Michael Beran served as President and delivered the Presidential Address at the annual meeting of the Southern Society for Philosophy of Psychology. His paper was entitled "To err is (not only) human: Fallibility (and success) in comparative approaches to cognition."
At the same meeting, Audrey Parrish presented an invited paper entitled "Context counts! Chimpanzees (Pan troglodytes) misperceive food amounts based on presentation style" for which she received a graduate student travel award, and Ted Evans presented an invited paper entitled "Language-trained chimpanzees (Pan troglodytes) remember to remember in an analog of a human prospective memory task."
Bonnie Perdue served as the Program Chair in Psychology for this conference and organized the general program and invited many of the speakers. It was an outstanding program!
Congratulations to Audrey Parrish who received the APA Division 3's Best Early Career Presentation Award for her presentation at the Fall Meeting of the Comparative Cognition Society, in Toronto. This was the first time this award has been given at this meeting, and Audrey received it for her paper entitled "Chimpanzees (Pan troglodytes) Transfer Tokens with Social Partners to Accumulate Rewards in a Self-Control Task" - coauthored with Bonnie Perdue, Ted Evans, and Michael Beran.
Congratulations to Audrey Parrish who was named the Duane M. Rumbaugh Fellow at Georgia State University. This fellowship is awarded to an outstanding young scientist pursuing new insights into Emergent behaviors and the Rational Behaviorism that Dr. Rumbaugh has promoted throughout his career. Her research program for this fellowship is designed to examine contextual influences on perception and judgment. The Selection Committee noted that they were "particularly impressed with her description of how her research not only addresses an emergent cognitive competency, but also promises to illuminate the basic perceptual-learning mechanisms that underlie emergents themselves." Audrey presented some of this research in a poster session at the 2013 meeting of the Association of Consumer Research, in Chicago. Click here for an article about Audrey's research on the GSU web page about chimpanzees and how they perceive food items.
Congratulations to Bonnie Perdue, who has taken a position as Assistant Professor in the Department of Psychology at Agnes Scott College!
Ted Evans received a Staff Development Award from Georgia State University in August to support his ongoing research efforts at the Language Research Center, and his conference travel to present that research to the scientific community.
In May 2013, LRC Founder and Director Duane Rumbaugh was back at the LRC visiting and discussing new research projects with all of us. And, of course, he spent some time with the chimpanzees!
Congratulations to Bonnie Perdue for being awarded the 2013 Richard M. Griffith Memorial Award from the Southern Society for Philosophy and Psychology. This award is given for the most outstanding paper by an advanced graduate student or early career investigator.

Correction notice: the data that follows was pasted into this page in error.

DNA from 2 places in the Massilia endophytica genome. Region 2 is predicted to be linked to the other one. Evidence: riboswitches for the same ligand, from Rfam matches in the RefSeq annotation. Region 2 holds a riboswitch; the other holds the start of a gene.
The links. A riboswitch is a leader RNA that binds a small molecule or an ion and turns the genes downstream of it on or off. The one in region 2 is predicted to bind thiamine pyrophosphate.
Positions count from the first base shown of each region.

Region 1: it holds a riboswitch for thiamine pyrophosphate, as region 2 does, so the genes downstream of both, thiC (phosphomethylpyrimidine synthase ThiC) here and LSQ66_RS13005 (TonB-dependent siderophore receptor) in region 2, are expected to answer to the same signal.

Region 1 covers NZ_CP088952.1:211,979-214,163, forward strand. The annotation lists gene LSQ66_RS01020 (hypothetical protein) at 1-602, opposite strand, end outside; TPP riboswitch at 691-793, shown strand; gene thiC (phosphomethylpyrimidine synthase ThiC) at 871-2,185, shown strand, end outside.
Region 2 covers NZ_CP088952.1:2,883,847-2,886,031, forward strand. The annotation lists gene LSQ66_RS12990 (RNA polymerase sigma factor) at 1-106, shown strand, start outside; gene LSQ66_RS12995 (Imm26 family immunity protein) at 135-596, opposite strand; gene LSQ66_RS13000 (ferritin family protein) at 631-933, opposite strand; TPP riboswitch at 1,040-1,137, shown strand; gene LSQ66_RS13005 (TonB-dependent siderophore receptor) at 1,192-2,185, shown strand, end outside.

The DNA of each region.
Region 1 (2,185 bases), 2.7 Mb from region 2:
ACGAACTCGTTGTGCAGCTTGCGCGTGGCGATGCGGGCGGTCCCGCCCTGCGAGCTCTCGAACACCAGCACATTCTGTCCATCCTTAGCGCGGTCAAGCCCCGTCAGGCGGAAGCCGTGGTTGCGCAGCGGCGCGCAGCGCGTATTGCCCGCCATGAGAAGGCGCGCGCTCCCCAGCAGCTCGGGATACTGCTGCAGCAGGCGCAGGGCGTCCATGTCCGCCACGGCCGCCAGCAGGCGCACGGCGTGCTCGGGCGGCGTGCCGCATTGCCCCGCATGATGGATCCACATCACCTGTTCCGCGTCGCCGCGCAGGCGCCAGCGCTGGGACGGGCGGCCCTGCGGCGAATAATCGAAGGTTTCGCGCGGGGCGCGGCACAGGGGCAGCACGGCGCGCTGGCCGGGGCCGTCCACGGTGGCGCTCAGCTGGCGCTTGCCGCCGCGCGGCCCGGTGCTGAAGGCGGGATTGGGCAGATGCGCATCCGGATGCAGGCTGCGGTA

Michael Beran gave at invited lecture as a B. F. Skinner Lecturer for the annual meeting of the Association of Behavior Analysts International.
Congratulations to Audrey Parrish, who completed her qualifying examination for the doctoral program in December, 2012.
Congratulations to Bonnie Perdue who represented the Language Research Center and Georgia State University through the CARE program of the American Psychological Association when she traveled to Capitol Hill to advocate for comparative psychological science in October, 2012.
Audrey Parrish is serving on the APAGS Journal Working Group to establish a new APA journal for students that will likely be titled Translational Issues in Psychological Science. This is an important effort that will show how psychological research relates to real world problems. Click here for more information.
Congratulations to Bonnie Perdue who was named the Duane M. Rumbaugh Fellow at Georgia State University. This fellowship is awarded to a young scientist pursuing new insights into Emergent behaviors and the Rational Behaviorism that Dr. Rumbaugh has promoted throughout his career. Dr. Perdue is specifically interested in studying whether monkeys actually prefer having choices. She will use computer tests in which monkeys choose their task order to also ask them if they like having this "choice for choice" versus just being given tasks.
Congratulations also to Bonnie Perdue who received a travel grant from NSF and APA for the International Congress of Psychology meeting in South Africa and another travel grant from APA for attendance at the 2012 annual meeting in Orlando, Florida.
Michael Beran also received an APA-USNC Mentoring Award (sponsored by the National Science Foundation) for attending the International Congress of Psychology and mentoring early-career psychologists.
Audrey Parrish represented APAGS at the spring 2012 Consolidated Meetings of the American Psychological Association. The Consolidated Meetings are important opportunities for professional development and for participation in the leadership of the APA, and Audrey was one of only a small number of graduate students who were in attendance at this meeting.
In October, 2009, Michael Beran published an article about ongoing research in Eye on Psi Chi magazine, the official magazine of Psi Chi, the International Honor Society in Psychology. If you are interested in reading it, click this link.
In October 2008, Michael Beran was invited to visit the University of Memphis to give two presentations. One was on numerosity skills of animals, and the other was about metacognition and self-control. He had a great time meeting people working in cognitive science as part of the Institute for Intelligent Systems.
In April 2008, Michael Beran was invited to give the Keynote Address at the 16th Annual Student Research Conference at Southeast Missouri State University. It was quite a thrill, and he really enjoyed meeting everyone at Southeast. The mural below advertised the conference.